by Ben Jonson.
Brockley Jack Studio 410 Brockley Road SE4 2DH To 17 October 2015.
Runs 2hr 15min One interval.
TICKETS: 0333 666 3366.
Review: William Russell 30 September.
A seventeenth century tale of deceit, greed and corruption which still rings true.
Ben Jonson’s tale of greed and swindlers is still very much a play for today. It is set in Venice in a society where the avaricious will stoop to anything – bankers somehow or other spring to mind, as do international corporations, notably car manufacturers.
But the sub plot of some tourists being gulled does rather get in the way of the main story of how the wealthy Volpone and his sidekick Mosca con three greedy would-be heirs of their money by pretending Volpone is at death’s door. They believe he will leave one of them his wealth.
Cecilia Dorland’s production sets the action somewhere non-specific in time but probably the 1920s, and is blessed with three terrific performances as the greedy hangers-on from Rupert Bates as the bent advocate Voltore, Fraser Wilson as the doddery parent, Corbaccio, and Martin Prest as a wide-boy Corvino who is willing to prostitute his wife in order to get his hands on Volpone’s money.
Pip Brignall’s Mosca is suitably slimy as he deceives everyone, including his master, about his intentions and Steve Hope-Wynne makes a persuasive Volpone, although he misses the ruthless nastiness of the man.
All these people deserve one another except, for Celia, the hapless wife, a persuasively distressed Siobhan Gerrard, and the disowned son, Bionario, played with style by Joshua Pugh.
Cecilia Dorland has opted to do it in a comic-strip fashion, which works very well, but the sub-plot involving Sir Politic Would-Be, a visiting English tourist, and his greedy wife, played by Edward Fisher as a fugitive from the Bullingdon Club, and Ava Amande as a slightly over-the-hill flapper, does hinder things. He gets involved in a scam that is never quite clear while she pursues Volpone. The jolly dancing which opens and closes the play, while clearly intended in the first instance to set the scene of a rich, dissolute class misbehaving, goes on far too long.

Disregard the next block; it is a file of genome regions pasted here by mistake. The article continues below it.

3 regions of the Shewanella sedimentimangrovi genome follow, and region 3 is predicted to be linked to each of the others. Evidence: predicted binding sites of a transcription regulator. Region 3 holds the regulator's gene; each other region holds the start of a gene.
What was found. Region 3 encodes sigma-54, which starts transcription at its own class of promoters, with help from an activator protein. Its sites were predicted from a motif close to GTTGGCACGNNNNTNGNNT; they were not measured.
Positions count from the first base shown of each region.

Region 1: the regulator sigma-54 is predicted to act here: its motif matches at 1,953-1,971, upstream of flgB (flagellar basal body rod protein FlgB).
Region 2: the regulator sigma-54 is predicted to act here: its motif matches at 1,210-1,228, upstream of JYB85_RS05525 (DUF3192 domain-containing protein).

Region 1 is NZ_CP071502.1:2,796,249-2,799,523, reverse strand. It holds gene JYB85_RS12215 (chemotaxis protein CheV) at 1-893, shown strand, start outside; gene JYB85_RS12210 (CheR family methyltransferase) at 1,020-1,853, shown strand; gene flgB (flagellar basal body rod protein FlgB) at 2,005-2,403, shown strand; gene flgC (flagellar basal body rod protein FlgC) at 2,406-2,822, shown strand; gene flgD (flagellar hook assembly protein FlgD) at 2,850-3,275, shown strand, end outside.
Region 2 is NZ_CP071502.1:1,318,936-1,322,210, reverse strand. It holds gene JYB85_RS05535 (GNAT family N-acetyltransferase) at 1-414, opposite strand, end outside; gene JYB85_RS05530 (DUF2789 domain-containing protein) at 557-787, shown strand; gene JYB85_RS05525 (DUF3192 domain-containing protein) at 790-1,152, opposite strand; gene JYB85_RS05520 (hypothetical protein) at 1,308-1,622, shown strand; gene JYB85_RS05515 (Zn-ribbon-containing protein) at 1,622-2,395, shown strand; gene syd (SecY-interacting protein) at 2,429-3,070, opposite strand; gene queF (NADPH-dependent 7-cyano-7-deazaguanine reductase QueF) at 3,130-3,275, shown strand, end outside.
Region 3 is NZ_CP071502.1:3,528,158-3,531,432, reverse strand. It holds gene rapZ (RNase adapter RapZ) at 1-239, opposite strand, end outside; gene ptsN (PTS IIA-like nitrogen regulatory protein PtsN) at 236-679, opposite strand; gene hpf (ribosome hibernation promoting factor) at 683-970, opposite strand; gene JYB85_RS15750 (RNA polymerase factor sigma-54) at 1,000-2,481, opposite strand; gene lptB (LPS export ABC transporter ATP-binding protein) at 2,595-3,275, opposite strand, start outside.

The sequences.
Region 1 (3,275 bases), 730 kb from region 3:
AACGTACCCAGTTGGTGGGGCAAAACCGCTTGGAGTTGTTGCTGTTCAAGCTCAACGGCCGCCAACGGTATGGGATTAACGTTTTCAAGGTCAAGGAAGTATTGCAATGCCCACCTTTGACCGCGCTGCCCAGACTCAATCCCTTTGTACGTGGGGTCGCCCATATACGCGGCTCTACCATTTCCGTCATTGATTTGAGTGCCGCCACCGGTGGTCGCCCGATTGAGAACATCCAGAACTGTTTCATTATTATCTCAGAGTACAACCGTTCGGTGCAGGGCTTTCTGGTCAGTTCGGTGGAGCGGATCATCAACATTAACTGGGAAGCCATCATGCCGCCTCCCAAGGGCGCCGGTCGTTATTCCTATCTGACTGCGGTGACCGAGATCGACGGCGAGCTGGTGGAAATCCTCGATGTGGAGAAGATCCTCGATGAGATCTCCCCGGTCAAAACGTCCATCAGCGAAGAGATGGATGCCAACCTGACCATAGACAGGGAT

This is a good, no-frills version of the play, however, happily shorter than some because Volpone can go on – and well worth seeing.
Volpone: Steve Hope-Wynne.
Mosca: Pip Brignall.
Voltore: Rupert Bates.
Corbaccio: Fraser Wilson.
Corvino/Mercatore: Martin Prest.
Sir Politic Would-Be: Edward Fisher.
Sir Peregrine: Jack Christie.
Celia: Siobhan Gerrard.
Bonario: Joshua Pugh.
Lady Would-Be: Ava Aamande.
Lady Would-Be’s Maid/Avacatore: Anna Buckland.
Director: Cecilia Dorland.
Lighting: Nathalie Gunzle.
Sound: Penny Rischmiller, Nathalie Gunzle.
Composer: Jean-Philippe Martinez.
Costume: Penny Rischmiller.
Choreographer: Darren Royton.
Costume: Penny Rischmiller.